Publishers of history books have yet another chapter to rewrite. A nonprofit organization announced last weekend its list of the new seven wonders of the world after a global poll received about 100 million votes cast over the Internet and cellular phone text messages.
The winners are the Great Wall of China, Romeís Colosseum, Indiaís Taj Mahal, Jordanís Petra, Peruís Machu Picchu, Brazilís Statue of Christ Redeemer and Mexicoís Chichen Itza pyramid all made the cut. They beat out 14 other nominated landmarks, including the Eiffel Tower, Easter Island in the Pacific, the Statue of Liberty, the Acropolis, Russiaís Kremlin and Australiaís Sydney Opera House.
In an unusual accommodation, the only surviving example of the seven ancient wonders of the world, the pyramids of Giza, retained their status in addition to the new seven after Egyptian officials said it was a disgrace they had to compete. All of the new seven wonders are still standing.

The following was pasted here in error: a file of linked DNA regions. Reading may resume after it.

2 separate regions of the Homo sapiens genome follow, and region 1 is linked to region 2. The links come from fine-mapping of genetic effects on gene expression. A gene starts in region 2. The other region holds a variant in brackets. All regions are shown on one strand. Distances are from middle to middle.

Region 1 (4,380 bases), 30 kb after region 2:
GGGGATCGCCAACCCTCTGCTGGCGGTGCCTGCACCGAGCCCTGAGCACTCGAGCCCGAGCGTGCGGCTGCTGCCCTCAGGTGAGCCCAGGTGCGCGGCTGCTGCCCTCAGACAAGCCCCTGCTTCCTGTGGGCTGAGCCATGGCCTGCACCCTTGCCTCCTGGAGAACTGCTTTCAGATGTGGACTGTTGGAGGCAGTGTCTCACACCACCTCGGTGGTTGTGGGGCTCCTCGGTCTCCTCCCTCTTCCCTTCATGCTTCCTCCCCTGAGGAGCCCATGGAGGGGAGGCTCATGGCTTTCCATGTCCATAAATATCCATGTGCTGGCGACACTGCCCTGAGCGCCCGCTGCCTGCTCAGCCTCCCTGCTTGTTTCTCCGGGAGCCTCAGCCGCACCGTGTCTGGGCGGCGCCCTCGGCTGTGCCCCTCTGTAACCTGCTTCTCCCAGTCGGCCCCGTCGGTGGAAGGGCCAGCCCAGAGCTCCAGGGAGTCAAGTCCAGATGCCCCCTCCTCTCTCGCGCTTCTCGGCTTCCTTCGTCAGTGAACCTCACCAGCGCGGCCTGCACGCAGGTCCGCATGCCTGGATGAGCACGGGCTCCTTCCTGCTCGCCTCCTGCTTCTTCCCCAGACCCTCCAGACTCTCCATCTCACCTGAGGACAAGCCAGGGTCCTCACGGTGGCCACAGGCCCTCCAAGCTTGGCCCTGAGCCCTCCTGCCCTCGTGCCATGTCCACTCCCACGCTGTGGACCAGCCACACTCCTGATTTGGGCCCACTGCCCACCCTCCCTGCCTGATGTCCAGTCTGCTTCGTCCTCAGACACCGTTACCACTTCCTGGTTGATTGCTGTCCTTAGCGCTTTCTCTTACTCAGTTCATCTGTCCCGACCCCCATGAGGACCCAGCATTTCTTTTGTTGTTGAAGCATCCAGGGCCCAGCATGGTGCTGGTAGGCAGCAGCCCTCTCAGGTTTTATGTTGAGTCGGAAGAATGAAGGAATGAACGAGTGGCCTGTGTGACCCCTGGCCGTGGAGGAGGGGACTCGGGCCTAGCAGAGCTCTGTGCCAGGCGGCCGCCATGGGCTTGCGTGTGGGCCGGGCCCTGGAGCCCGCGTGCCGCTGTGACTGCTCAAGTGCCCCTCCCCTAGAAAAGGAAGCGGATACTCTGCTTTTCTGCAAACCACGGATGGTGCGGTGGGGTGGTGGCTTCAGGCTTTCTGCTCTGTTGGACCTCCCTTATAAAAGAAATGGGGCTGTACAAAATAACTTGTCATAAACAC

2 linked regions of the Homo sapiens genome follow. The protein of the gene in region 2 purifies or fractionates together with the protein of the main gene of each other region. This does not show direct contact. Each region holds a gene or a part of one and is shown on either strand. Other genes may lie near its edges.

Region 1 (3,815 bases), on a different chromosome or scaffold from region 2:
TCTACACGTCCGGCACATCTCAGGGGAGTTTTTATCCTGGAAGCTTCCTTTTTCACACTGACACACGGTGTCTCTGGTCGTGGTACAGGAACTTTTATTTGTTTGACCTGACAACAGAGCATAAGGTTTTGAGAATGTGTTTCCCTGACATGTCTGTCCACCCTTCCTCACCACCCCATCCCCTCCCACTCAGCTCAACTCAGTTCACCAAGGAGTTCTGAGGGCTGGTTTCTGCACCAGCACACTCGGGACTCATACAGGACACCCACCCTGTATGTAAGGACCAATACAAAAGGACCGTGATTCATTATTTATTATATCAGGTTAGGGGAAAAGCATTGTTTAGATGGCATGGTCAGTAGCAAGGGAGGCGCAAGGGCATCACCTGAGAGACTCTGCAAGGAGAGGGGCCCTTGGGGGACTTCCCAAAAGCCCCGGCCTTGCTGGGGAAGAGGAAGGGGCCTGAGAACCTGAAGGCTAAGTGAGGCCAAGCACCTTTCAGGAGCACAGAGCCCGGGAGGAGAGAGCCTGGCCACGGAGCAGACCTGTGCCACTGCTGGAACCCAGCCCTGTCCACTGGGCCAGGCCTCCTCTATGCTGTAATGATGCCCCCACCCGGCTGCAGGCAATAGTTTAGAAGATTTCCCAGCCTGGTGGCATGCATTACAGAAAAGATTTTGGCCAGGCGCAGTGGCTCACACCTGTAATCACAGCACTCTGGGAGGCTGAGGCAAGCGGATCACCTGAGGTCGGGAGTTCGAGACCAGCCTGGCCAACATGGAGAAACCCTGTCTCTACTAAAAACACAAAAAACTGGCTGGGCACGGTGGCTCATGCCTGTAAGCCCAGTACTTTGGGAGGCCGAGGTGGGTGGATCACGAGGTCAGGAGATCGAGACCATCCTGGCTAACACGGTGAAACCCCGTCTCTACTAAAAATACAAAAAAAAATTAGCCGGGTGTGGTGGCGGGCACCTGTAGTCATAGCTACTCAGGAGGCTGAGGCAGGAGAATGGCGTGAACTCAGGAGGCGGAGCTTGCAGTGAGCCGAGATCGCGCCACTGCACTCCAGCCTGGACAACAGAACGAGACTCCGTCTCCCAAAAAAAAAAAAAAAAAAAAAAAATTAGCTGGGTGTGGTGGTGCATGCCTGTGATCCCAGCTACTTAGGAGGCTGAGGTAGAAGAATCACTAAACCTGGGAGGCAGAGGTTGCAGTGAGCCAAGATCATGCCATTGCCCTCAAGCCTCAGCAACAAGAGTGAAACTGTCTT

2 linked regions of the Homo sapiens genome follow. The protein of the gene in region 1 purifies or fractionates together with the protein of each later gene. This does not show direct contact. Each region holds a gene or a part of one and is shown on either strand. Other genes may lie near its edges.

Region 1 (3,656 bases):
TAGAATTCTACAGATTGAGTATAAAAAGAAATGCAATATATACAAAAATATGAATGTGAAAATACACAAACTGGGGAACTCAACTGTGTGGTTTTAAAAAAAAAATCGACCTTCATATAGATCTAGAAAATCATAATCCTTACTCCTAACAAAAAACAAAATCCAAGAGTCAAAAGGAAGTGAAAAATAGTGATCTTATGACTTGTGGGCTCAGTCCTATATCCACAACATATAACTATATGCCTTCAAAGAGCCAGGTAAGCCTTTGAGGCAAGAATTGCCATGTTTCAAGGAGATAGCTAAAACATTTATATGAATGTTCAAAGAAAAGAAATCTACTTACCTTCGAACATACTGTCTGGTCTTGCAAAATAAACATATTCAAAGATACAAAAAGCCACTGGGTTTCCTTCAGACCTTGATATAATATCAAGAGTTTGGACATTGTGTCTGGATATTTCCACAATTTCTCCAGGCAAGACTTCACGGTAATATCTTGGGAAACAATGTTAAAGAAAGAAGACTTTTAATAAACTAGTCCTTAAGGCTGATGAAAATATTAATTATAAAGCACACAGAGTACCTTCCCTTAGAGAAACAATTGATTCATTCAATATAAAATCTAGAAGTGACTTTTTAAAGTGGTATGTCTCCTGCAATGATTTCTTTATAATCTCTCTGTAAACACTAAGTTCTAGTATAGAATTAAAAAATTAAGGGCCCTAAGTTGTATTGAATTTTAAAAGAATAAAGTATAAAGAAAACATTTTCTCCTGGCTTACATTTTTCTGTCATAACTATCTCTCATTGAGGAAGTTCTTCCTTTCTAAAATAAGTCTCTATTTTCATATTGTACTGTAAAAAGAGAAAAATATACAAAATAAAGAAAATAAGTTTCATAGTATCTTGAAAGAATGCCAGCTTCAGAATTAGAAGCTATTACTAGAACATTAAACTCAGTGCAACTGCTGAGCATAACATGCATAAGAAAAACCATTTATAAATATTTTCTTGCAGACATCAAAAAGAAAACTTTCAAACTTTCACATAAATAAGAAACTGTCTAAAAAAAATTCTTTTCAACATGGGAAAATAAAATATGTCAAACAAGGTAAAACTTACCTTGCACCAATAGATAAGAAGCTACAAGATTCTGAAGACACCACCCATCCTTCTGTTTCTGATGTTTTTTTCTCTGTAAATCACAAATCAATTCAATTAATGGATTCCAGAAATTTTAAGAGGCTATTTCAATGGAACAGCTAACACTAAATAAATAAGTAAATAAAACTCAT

The campaign to name new wonders was launched in 1999 by the Swiss adventurer Bernard Weber. Revenue generated in the polling process will be used by his foundation to preserve, restore and promote monuments around the world. Almost 200 nominations came in, and the list was narrowed to the 21 most-voted by the start of 2006. Organizers admit there was no foolproof way to prevent people from voting more than once.
Nevertheless, the outcome is more democratic than the original list of ancient wonders, all concentrated in the Mediterranean and Middle East. That list was derived from lists of marvels compiled by ancient Greek observers, the best known being Antipater of Sidon, a writer in the 2nd century B.C.
In addition to the pyramids at Giza, the original other seven are The Hanging Gardens of Babylon, the Statue of Zeus at Olympia, the Temple of Artemis at Ephesus, the Mausoleum of Halicarnassus, the Colossus of Rhodes and the Pharos lighthouse off Alexandria. All those have vanished through the centuries.
Perhaps you missed the opportunity to submit your ballot for this poll, as we did. Fortunately, another poll is under way at the Web site www.natural7wonders.com, but this time for the seven natural wonders of the world. Results are scheduled to be announced in August next year.
So log in with your computer and cast your vote on what may be the most incredible wonder man-made wonder of them all: the World Wide Web.